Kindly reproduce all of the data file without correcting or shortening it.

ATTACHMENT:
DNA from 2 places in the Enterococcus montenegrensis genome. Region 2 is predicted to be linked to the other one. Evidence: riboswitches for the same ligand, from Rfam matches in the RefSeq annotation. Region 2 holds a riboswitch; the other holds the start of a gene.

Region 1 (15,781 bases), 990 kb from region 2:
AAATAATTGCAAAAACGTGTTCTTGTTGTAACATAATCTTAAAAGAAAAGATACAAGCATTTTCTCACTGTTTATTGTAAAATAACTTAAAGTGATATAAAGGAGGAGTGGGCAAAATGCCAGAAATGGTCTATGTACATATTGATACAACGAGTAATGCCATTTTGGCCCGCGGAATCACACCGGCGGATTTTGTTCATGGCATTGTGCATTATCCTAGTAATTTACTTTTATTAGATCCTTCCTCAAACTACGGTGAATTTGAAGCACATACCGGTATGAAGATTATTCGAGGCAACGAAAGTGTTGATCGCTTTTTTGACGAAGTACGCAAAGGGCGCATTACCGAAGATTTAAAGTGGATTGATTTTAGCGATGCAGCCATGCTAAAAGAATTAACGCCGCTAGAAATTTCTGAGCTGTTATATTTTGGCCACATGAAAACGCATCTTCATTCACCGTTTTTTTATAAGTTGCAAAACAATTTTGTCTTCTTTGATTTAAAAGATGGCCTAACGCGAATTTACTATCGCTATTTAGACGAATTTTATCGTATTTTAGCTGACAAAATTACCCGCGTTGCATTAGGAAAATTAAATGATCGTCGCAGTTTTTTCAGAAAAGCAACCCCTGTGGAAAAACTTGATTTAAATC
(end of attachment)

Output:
DNA from 2 places in the Enterococcus montenegrensis genome. Region 2 is predicted to be linked to the other one. Evidence: riboswitches for the same ligand, from Rfam matches in the RefSeq annotation. Region 2 holds a riboswitch; the other holds the start of a gene.

Region 1 (15,781 bases), 990 kb from region 2:
AAATAATTGCAAAAACGTGTTCTTGTTGTAACATAATCTTAAAAGAAAAGATACAAGCATTTTCTCACTGTTTATTGTAAAATAACTTAAAGTGATATAAAGGAGGAGTGGGCAAAATGCCAGAAATGGTCTATGTACATATTGATACAACGAGTAATGCCATTTTGGCCCGCGGAATCACACCGGCGGATTTTGTTCATGGCATTGTGCATTATCCTAGTAATTTACTTTTATTAGATCCTTCCTCAAACTACGGTGAATTTGAAGCACATACCGGTATGAAGATTATTCGAGGCAACGAAAGTGTTGATCGCTTTTTTGACGAAGTACGCAAAGGGCGCATTACCGAAGATTTAAAGTGGATTGATTTTAGCGATGCAGCCATGCTAAAAGAATTAACGCCGCTAGAAATTTCTGAGCTGTTATATTTTGGCCACATGAAAACGCATCTTCATTCACCGTTTTTTTATAAGTTGCAAAACAATTTTGTCTTCTTTGATTTAAAAGATGGCCTAACGCGAATTTACTATCGCTATTTAGACGAATTTTATCGTATTTTAGCTGACAAAATTACCCGCGTTGCATTAGGAAAATTAAATGATCGTCGCAGTTTTTTCAGAAAAGCAACCCCTGTGGAAAAACTTGATTTAAATC